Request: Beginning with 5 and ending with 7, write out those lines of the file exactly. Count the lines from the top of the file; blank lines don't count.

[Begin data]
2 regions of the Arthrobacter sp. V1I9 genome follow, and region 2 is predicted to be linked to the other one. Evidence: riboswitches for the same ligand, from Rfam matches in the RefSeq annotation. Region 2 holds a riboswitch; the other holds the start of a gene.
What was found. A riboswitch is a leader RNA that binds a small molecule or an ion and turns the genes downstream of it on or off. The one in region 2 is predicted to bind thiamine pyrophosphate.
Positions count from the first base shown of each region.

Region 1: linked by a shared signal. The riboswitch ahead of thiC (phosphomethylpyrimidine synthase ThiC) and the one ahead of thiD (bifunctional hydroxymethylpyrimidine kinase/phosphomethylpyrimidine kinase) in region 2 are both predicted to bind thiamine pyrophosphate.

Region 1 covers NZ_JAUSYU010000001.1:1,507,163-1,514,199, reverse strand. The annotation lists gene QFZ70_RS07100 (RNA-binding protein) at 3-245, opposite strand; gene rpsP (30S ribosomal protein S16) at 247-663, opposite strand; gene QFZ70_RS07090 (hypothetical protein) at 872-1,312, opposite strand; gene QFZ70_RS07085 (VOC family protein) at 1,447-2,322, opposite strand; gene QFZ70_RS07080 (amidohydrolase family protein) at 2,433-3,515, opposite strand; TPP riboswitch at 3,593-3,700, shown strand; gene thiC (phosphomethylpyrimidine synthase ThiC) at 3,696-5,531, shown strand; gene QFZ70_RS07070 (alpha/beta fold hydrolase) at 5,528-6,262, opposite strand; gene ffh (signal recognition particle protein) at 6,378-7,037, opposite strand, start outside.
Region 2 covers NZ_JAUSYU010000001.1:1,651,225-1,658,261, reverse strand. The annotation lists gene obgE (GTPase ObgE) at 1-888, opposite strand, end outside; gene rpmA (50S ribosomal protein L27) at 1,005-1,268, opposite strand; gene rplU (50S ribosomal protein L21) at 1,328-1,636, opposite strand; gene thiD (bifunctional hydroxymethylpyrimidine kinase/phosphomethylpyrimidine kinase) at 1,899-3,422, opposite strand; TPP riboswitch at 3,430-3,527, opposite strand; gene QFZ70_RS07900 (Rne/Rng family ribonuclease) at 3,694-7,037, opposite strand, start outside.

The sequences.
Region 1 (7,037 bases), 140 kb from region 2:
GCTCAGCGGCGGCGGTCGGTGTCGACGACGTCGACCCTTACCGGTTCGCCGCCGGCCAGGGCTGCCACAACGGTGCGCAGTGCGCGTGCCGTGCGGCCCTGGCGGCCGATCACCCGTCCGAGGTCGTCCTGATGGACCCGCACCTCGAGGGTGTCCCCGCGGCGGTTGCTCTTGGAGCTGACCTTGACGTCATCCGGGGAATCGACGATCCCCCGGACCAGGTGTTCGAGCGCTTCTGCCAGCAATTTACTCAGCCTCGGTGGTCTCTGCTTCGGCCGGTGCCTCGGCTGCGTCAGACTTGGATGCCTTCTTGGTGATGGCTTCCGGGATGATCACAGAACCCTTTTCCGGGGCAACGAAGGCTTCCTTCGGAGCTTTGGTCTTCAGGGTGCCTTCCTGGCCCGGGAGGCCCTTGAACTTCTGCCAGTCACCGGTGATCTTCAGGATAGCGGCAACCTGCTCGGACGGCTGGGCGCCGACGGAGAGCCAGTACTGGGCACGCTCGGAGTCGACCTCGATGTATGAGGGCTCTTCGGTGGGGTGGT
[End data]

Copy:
Region 1 covers NZ_JAUSYU010000001.1:1,507,163-1,514,199, reverse strand. The annotation lists gene QFZ70_RS07100 (RNA-binding protein) at 3-245, opposite strand; gene rpsP (30S ribosomal protein S16) at 247-663, opposite strand; gene QFZ70_RS07090 (hypothetical protein) at 872-1,312, opposite strand; gene QFZ70_RS07085 (VOC family protein) at 1,447-2,322, opposite strand; gene QFZ70_RS07080 (amidohydrolase family protein) at 2,433-3,515, opposite strand; TPP riboswitch at 3,593-3,700, shown strand; gene thiC (phosphomethylpyrimidine synthase ThiC) at 3,696-5,531, shown strand; gene QFZ70_RS07070 (alpha/beta fold hydrolase) at 5,528-6,262, opposite strand; gene ffh (signal recognition particle protein) at 6,378-7,037, opposite strand, start outside.
Region 2 covers NZ_JAUSYU010000001.1:1,651,225-1,658,261, reverse strand. The annotation lists gene obgE (GTPase ObgE) at 1-888, opposite strand, end outside; gene rpmA (50S ribosomal protein L27) at 1,005-1,268, opposite strand; gene rplU (50S ribosomal protein L21) at 1,328-1,636, opposite strand; gene thiD (bifunctional hydroxymethylpyrimidine kinase/phosphomethylpyrimidine kinase) at 1,899-3,422, opposite strand; TPP riboswitch at 3,430-3,527, opposite strand; gene QFZ70_RS07900 (Rne/Rng family ribonuclease) at 3,694-7,037, opposite strand, start outside.

The sequences.